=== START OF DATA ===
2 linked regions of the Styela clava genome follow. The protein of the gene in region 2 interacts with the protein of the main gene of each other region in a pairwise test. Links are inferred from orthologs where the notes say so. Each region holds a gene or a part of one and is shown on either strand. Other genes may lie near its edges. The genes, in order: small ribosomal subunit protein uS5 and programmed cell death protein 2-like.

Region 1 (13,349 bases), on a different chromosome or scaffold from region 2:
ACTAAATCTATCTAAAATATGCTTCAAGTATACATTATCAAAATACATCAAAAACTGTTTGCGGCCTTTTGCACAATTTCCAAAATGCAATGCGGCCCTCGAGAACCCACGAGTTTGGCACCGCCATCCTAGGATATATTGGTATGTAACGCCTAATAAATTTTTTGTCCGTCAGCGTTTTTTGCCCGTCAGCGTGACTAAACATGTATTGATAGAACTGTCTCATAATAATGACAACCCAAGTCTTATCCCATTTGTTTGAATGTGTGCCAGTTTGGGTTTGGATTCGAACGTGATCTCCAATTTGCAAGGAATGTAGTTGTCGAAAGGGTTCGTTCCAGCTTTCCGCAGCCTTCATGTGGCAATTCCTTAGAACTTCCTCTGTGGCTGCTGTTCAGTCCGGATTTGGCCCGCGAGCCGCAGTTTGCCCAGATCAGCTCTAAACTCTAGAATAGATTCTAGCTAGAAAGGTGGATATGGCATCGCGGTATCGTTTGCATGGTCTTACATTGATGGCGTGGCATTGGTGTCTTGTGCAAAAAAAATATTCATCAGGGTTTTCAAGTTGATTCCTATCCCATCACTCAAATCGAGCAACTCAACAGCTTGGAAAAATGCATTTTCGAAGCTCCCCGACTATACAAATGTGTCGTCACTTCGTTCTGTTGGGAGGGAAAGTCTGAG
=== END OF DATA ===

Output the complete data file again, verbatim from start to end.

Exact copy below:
2 linked regions of the Styela clava genome follow. The protein of the gene in region 2 interacts with the protein of the main gene of each other region in a pairwise test. Links are inferred from orthologs where the notes say so. Each region holds a gene or a part of one and is shown on either strand. Other genes may lie near its edges. The genes, in order: small ribosomal subunit protein uS5 and programmed cell death protein 2-like.

Region 1 (13,349 bases), on a different chromosome or scaffold from region 2:
ACTAAATCTATCTAAAATATGCTTCAAGTATACATTATCAAAATACATCAAAAACTGTTTGCGGCCTTTTGCACAATTTCCAAAATGCAATGCGGCCCTCGAGAACCCACGAGTTTGGCACCGCCATCCTAGGATATATTGGTATGTAACGCCTAATAAATTTTTTGTCCGTCAGCGTTTTTTGCCCGTCAGCGTGACTAAACATGTATTGATAGAACTGTCTCATAATAATGACAACCCAAGTCTTATCCCATTTGTTTGAATGTGTGCCAGTTTGGGTTTGGATTCGAACGTGATCTCCAATTTGCAAGGAATGTAGTTGTCGAAAGGGTTCGTTCCAGCTTTCCGCAGCCTTCATGTGGCAATTCCTTAGAACTTCCTCTGTGGCTGCTGTTCAGTCCGGATTTGGCCCGCGAGCCGCAGTTTGCCCAGATCAGCTCTAAACTCTAGAATAGATTCTAGCTAGAAAGGTGGATATGGCATCGCGGTATCGTTTGCATGGTCTTACATTGATGGCGTGGCATTGGTGTCTTGTGCAAAAAAAATATTCATCAGGGTTTTCAAGTTGATTCCTATCCCATCACTCAAATCGAGCAACTCAACAGCTTGGAAAAATGCATTTTCGAAGCTCCCCGACTATACAAATGTGTCGTCACTTCGTTCTGTTGGGAGGGAAAGTCTGAG